Marston’s is to adopt a “renewed focus” on the proposition in its food-led pubs after falling behind the market with its offer, chief executive Ralph Findlay told MCA.

“We are going to do something about that,” he said, explaining that this partly informed the decision to combine all of its pubs under one operation.

The business has reorganised its pub operational and commercial structure and no longer operates distinct Destination and Premium, and Taverns, segments. Instead it will report its pub business under ‘Pubs and Bars’ from FY2020.

“It is all about shared learning, values and culture, but it also means format and menu reduction and we have an objective in mind and that is to improve the consistency of our offer and our service,” he explained.

Despite reducing capital expenditure by around £30m in 2019, Marston’s will be spending around £85m on its core estate this year, with the majority to be invested in its food-led estate, due to its size, but funds will also be allocated to its community pubs and premium business in order to elevate the experience in those, said Findlay.

“For example, we recently took a family food-led pub, The Lazy Pig in the Pantry at Chesham, and converted that into a Revere premium country pub. We are likely to be doing more of that kind of thing as well,” he said.

Marston’s wet-led pubs achieved strong growth over the last financial year, outperforming the market. Findlay said that in order to maintain that level of growth it was important to improve its drinks ranges and premiumise its portfolio, follow the trends in the market such as the growth in low and no alcohol, and build on the experience side of pubs.

He said some of the growth trends such as escape rooms and concepts like Flight Club Darts were very adaptable to a pub environment. Therefore, the business has been investing in experiential elements, such as digital darts kit and introducing that to a community pub environment.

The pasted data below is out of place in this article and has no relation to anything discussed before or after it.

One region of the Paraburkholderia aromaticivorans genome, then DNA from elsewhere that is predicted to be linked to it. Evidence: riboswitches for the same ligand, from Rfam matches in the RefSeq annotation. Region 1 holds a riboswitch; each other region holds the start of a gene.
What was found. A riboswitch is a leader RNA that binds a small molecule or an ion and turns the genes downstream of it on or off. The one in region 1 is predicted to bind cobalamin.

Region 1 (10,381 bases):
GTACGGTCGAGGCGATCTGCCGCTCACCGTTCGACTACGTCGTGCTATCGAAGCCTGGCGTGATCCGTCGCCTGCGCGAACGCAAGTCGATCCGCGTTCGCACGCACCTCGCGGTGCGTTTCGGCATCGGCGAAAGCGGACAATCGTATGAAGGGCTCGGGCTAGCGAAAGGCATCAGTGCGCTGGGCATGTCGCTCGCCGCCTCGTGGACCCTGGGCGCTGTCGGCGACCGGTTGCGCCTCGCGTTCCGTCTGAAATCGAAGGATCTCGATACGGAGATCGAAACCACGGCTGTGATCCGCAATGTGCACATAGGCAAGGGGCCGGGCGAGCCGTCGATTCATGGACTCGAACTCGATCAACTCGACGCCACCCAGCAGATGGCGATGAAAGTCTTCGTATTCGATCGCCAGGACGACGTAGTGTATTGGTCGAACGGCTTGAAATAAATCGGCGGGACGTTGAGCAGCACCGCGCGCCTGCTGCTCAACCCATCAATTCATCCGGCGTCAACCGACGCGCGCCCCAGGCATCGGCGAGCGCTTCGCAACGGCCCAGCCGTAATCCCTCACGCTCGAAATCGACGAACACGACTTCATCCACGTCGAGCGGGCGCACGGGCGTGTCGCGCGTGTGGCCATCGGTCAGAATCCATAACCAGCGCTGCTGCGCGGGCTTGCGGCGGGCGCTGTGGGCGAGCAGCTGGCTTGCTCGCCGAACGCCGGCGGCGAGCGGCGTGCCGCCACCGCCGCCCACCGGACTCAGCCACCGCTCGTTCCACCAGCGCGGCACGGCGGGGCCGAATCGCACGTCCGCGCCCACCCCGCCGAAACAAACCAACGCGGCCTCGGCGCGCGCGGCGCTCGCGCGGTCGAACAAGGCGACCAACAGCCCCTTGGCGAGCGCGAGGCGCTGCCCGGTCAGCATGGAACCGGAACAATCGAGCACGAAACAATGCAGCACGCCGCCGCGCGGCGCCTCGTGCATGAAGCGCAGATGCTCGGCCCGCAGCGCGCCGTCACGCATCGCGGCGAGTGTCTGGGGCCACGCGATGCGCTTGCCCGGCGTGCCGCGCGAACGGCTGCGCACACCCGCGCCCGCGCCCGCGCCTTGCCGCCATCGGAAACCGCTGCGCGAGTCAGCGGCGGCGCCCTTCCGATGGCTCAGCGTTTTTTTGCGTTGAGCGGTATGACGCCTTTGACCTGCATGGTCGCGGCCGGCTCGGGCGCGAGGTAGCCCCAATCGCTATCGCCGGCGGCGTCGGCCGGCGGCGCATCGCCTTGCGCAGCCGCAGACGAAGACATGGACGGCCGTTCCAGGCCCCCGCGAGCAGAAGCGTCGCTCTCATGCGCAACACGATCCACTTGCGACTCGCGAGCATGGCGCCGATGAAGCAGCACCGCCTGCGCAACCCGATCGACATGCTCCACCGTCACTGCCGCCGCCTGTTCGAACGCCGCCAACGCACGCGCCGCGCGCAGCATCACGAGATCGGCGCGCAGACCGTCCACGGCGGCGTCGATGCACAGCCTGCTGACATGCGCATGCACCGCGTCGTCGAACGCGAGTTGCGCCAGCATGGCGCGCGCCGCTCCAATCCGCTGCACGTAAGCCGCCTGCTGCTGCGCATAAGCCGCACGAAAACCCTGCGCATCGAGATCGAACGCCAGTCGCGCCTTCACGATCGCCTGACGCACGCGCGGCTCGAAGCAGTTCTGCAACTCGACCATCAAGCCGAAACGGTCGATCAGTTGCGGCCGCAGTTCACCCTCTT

Marston’s is also going to be investing an additional £2m in staff training during the current financial year, in order to tackle the issue of staff shortages and productivity, with an emphasis on better recruitment procedures and improving retention rates, including better motivation and reward.

“Performance improvement is part of the targeted outcome and we are trying to get that by reducing staff turnover in key roles and by increasing the number of vacancies that we fill from within,” he said.

The business is ahead of schedule in meeting its £70m target for disposal proceeds towards its overall target of reducing net debt by £200m by 2023, recently confirming the sale of a package of 137 pubs to Admiral Taverns for £44.9m. Findlay said it was unlikely there would be any further disposals of pub packages on that scale, and that subsequent sales would include single sites, and potentially some small groups.

Performance for the pub operator and brewer has been positive in the year-to-date, with like-for-like sales growth for the first seven weeks of the new financial year, however Findlay would not be drawn on specific figures.

He said bookings for Christmas were up on last year. “I strongly suspect people will be determined to have a good Christmas. I expect election fatigue will set in and head to the pub pretty soon,” he added. And with the Euro 2020 football championships taking place next summer Findlay said the outlook was good for next year.

Commenting on his hopes for what a new government could do for the sector, Findlay said that while National Living Wage increases were a given, the need to be sensible about the time frame within which these increases are to be achieved was vital.

“To try and cram significant increases in the Living Wage into a short period of time I think is really counterproductive. If we are going to see that increase in cost, we need some help in areas where we are currently being hindered, such as business rates and beer duty,” he said.